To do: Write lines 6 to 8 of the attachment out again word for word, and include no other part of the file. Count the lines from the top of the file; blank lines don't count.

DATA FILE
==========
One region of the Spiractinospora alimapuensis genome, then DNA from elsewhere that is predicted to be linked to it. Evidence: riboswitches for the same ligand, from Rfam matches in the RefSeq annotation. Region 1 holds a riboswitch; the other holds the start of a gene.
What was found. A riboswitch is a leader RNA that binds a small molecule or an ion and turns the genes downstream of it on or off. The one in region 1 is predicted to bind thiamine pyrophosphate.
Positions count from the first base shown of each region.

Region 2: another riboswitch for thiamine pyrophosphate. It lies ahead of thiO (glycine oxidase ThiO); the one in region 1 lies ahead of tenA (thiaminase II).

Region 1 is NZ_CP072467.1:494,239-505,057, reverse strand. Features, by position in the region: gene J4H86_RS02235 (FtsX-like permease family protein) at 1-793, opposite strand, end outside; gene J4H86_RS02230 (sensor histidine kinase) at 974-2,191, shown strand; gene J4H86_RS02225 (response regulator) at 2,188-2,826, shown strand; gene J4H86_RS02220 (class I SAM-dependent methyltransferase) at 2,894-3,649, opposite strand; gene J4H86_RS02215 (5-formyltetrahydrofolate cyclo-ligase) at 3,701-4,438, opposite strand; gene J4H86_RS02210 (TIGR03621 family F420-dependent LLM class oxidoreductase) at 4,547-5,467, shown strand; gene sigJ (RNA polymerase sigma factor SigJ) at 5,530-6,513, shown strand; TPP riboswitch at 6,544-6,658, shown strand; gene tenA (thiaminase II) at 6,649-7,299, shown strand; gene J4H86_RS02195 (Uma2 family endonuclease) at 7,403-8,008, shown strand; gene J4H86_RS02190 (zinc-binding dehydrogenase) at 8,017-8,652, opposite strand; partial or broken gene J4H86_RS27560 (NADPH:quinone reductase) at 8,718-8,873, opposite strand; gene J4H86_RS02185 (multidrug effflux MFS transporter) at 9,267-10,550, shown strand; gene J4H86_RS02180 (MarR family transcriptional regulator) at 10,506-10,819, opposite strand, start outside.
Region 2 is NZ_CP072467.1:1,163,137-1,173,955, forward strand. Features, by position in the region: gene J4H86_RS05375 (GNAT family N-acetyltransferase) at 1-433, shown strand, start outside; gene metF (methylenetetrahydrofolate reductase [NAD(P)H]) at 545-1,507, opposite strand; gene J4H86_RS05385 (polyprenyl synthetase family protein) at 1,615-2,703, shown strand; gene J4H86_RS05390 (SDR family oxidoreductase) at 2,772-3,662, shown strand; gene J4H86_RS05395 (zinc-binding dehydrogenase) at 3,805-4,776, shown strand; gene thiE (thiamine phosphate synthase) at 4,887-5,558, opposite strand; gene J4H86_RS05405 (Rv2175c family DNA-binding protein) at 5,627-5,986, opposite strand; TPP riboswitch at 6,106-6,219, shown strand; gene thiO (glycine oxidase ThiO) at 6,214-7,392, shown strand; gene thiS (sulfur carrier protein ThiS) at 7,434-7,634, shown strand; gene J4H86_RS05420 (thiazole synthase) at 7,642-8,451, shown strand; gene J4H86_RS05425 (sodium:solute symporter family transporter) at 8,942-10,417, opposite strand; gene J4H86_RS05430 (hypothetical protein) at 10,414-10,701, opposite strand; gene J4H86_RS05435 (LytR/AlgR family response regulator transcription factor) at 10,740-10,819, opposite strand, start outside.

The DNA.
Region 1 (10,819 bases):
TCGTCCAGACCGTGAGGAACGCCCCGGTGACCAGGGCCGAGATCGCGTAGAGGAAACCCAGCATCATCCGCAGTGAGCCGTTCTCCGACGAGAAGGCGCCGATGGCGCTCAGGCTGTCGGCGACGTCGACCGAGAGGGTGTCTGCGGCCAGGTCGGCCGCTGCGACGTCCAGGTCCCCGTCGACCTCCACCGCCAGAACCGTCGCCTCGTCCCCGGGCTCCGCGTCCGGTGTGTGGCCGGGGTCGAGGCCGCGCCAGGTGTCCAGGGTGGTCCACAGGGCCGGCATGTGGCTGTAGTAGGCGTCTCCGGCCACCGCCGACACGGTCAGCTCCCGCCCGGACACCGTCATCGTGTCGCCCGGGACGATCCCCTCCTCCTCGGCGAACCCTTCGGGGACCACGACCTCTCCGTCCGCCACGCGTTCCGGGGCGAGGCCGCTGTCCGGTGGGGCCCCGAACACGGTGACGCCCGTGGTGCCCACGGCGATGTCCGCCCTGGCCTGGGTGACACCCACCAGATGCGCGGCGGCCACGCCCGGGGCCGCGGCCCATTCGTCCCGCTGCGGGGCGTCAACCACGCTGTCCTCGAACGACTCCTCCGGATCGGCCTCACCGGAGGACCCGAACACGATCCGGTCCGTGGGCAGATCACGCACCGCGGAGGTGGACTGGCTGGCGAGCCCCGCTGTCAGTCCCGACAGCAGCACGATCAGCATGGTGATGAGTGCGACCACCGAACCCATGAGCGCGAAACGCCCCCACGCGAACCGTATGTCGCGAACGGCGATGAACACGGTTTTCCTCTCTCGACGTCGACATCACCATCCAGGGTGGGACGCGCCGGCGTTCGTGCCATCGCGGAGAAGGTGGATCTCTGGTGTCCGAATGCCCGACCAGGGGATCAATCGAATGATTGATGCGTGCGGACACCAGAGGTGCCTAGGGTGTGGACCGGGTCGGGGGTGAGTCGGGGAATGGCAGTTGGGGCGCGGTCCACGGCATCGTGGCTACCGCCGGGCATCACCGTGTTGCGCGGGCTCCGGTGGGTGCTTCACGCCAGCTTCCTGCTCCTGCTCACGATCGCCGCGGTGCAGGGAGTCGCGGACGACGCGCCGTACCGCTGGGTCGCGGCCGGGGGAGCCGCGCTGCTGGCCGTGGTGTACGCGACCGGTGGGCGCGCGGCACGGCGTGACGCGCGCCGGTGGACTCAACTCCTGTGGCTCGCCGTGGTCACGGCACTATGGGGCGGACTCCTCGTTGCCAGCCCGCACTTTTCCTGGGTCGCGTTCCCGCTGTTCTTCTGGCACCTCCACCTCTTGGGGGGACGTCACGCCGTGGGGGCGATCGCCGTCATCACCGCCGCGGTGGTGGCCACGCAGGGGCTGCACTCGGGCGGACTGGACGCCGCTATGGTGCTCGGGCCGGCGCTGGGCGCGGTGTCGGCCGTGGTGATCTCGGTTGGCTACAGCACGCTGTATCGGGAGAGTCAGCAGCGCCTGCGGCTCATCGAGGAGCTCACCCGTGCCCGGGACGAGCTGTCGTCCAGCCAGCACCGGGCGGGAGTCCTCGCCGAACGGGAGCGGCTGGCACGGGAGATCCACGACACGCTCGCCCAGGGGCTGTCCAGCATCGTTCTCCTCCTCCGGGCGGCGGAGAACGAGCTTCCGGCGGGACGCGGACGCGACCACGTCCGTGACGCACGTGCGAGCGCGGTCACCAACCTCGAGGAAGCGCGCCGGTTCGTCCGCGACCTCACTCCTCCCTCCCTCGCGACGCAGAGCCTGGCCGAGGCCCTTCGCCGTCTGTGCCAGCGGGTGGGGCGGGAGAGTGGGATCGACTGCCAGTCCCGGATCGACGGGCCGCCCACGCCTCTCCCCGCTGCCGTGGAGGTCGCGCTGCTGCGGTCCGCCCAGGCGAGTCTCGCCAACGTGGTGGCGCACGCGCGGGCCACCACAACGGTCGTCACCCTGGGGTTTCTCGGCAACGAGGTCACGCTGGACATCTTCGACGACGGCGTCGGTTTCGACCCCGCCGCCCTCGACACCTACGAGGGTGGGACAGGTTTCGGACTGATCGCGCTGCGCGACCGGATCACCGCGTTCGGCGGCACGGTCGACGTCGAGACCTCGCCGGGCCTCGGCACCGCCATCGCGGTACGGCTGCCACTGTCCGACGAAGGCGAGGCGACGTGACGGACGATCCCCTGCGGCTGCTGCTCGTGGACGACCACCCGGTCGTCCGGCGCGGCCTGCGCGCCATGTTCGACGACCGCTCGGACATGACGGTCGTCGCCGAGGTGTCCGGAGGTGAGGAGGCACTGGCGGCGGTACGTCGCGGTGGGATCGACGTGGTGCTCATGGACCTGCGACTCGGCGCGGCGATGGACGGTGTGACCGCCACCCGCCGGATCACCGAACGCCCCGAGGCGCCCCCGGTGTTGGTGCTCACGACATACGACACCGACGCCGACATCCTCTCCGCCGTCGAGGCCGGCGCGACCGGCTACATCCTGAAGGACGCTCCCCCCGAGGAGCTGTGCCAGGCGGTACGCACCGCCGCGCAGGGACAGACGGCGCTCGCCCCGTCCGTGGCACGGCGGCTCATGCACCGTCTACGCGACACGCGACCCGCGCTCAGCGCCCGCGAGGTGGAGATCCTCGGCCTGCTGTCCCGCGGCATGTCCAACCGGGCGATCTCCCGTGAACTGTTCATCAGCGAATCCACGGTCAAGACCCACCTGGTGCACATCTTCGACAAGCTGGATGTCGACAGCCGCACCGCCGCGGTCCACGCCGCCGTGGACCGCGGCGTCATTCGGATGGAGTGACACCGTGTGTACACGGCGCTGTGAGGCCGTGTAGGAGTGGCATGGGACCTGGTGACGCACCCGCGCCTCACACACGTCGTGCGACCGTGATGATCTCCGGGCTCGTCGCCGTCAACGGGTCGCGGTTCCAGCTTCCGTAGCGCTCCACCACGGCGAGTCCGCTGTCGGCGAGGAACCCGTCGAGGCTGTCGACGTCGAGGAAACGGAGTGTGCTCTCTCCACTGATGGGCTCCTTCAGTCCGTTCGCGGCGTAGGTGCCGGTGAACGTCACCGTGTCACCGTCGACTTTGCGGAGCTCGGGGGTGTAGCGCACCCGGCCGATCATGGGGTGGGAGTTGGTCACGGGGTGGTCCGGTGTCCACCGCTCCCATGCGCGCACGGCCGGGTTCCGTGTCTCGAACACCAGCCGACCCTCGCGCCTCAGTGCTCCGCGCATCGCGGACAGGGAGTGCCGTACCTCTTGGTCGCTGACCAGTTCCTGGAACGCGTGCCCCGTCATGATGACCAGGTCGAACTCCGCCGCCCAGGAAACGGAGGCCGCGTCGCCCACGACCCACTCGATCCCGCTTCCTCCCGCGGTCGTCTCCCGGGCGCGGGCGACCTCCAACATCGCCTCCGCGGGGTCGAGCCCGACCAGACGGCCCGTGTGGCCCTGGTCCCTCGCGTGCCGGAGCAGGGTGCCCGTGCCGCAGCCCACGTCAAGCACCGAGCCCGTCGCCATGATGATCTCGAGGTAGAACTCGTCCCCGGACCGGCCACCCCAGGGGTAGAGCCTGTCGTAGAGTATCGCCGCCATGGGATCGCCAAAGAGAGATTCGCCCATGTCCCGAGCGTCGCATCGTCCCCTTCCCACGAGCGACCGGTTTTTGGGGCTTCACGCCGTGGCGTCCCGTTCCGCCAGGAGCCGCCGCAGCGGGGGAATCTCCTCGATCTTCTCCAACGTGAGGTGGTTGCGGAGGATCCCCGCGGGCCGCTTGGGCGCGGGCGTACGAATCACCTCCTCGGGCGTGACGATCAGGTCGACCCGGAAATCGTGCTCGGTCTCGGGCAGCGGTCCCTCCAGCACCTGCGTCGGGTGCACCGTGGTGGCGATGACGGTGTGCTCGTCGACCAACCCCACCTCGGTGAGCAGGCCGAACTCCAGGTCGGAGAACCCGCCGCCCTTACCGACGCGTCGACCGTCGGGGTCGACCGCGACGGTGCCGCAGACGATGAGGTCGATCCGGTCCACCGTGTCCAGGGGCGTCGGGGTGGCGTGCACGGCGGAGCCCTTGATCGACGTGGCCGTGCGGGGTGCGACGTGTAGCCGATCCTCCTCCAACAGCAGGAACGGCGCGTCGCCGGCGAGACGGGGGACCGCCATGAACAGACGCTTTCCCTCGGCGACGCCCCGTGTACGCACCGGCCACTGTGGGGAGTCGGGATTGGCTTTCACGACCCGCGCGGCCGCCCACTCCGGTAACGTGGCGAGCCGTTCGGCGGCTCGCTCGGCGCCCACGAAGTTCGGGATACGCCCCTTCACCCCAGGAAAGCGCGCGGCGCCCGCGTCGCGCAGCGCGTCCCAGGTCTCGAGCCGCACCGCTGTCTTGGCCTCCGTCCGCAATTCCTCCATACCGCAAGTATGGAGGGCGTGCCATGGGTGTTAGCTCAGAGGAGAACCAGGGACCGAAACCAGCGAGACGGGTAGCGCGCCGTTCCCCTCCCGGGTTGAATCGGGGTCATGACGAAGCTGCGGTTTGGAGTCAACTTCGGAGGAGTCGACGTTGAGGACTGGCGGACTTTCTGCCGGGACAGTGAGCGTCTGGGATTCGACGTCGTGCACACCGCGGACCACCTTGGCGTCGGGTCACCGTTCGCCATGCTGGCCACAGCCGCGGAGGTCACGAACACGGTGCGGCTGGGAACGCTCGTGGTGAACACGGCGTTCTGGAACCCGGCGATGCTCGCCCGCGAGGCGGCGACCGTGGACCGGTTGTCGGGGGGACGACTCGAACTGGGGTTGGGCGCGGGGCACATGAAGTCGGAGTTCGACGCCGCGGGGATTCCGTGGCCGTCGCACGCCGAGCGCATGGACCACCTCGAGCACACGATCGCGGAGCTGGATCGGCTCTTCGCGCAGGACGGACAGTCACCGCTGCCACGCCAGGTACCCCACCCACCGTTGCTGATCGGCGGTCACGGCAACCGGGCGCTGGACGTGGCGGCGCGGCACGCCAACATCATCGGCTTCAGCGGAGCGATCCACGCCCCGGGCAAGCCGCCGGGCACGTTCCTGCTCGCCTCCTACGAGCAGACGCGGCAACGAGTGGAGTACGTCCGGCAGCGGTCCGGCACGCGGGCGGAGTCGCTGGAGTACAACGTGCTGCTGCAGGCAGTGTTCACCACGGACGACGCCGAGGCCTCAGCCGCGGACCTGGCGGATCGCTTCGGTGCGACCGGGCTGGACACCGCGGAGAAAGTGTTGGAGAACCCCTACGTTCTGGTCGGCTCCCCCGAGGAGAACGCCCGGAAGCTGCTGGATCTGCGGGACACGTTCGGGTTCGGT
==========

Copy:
Region 2 is NZ_CP072467.1:1,163,137-1,173,955, forward strand. Features, by position in the region: gene J4H86_RS05375 (GNAT family N-acetyltransferase) at 1-433, shown strand, start outside; gene metF (methylenetetrahydrofolate reductase [NAD(P)H]) at 545-1,507, opposite strand; gene J4H86_RS05385 (polyprenyl synthetase family protein) at 1,615-2,703, shown strand; gene J4H86_RS05390 (SDR family oxidoreductase) at 2,772-3,662, shown strand; gene J4H86_RS05395 (zinc-binding dehydrogenase) at 3,805-4,776, shown strand; gene thiE (thiamine phosphate synthase) at 4,887-5,558, opposite strand; gene J4H86_RS05405 (Rv2175c family DNA-binding protein) at 5,627-5,986, opposite strand; TPP riboswitch at 6,106-6,219, shown strand; gene thiO (glycine oxidase ThiO) at 6,214-7,392, shown strand; gene thiS (sulfur carrier protein ThiS) at 7,434-7,634, shown strand; gene J4H86_RS05420 (thiazole synthase) at 7,642-8,451, shown strand; gene J4H86_RS05425 (sodium:solute symporter family transporter) at 8,942-10,417, opposite strand; gene J4H86_RS05430 (hypothetical protein) at 10,414-10,701, opposite strand; gene J4H86_RS05435 (LytR/AlgR family response regulator transcription factor) at 10,740-10,819, opposite strand, start outside.

The DNA.
Region 1 (10,819 bases):